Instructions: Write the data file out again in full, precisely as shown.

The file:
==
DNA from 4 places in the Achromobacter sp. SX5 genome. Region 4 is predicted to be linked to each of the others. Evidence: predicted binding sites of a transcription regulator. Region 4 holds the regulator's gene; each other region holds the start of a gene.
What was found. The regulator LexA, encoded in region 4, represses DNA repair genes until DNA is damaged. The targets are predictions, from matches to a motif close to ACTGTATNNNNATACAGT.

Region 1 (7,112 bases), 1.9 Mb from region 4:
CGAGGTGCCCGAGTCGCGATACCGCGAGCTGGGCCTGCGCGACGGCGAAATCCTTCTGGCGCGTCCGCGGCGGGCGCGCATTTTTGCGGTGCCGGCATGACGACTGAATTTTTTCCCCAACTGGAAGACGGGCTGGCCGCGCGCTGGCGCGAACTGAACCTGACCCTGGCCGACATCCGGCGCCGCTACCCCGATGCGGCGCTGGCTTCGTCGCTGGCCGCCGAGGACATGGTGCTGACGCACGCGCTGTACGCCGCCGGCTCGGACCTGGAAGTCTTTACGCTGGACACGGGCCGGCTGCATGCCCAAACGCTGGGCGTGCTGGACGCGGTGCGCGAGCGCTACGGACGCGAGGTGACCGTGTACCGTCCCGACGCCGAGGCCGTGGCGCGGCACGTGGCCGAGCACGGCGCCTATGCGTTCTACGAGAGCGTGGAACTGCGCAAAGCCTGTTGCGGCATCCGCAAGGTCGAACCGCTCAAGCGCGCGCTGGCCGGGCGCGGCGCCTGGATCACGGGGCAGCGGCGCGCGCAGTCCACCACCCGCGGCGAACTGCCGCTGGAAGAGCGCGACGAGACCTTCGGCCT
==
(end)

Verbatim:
DNA from 4 places in the Achromobacter sp. SX5 genome. Region 4 is predicted to be linked to each of the others. Evidence: predicted binding sites of a transcription regulator. Region 4 holds the regulator's gene; each other region holds the start of a gene.
What was found. The regulator LexA, encoded in region 4, represses DNA repair genes until DNA is damaged. The targets are predictions, from matches to a motif close to ACTGTATNNNNATACAGT.

Region 1 (7,112 bases), 1.9 Mb from region 4:
CGAGGTGCCCGAGTCGCGATACCGCGAGCTGGGCCTGCGCGACGGCGAAATCCTTCTGGCGCGTCCGCGGCGGGCGCGCATTTTTGCGGTGCCGGCATGACGACTGAATTTTTTCCCCAACTGGAAGACGGGCTGGCCGCGCGCTGGCGCGAACTGAACCTGACCCTGGCCGACATCCGGCGCCGCTACCCCGATGCGGCGCTGGCTTCGTCGCTGGCCGCCGAGGACATGGTGCTGACGCACGCGCTGTACGCCGCCGGCTCGGACCTGGAAGTCTTTACGCTGGACACGGGCCGGCTGCATGCCCAAACGCTGGGCGTGCTGGACGCGGTGCGCGAGCGCTACGGACGCGAGGTGACCGTGTACCGTCCCGACGCCGAGGCCGTGGCGCGGCACGTGGCCGAGCACGGCGCCTATGCGTTCTACGAGAGCGTGGAACTGCGCAAAGCCTGTTGCGGCATCCGCAAGGTCGAACCGCTCAAGCGCGCGCTGGCCGGGCGCGGCGCCTGGATCACGGGGCAGCGGCGCGCGCAGTCCACCACCCGCGGCGAACTGCCGCTGGAAGAGCGCGACGAGACCTTCGGCCT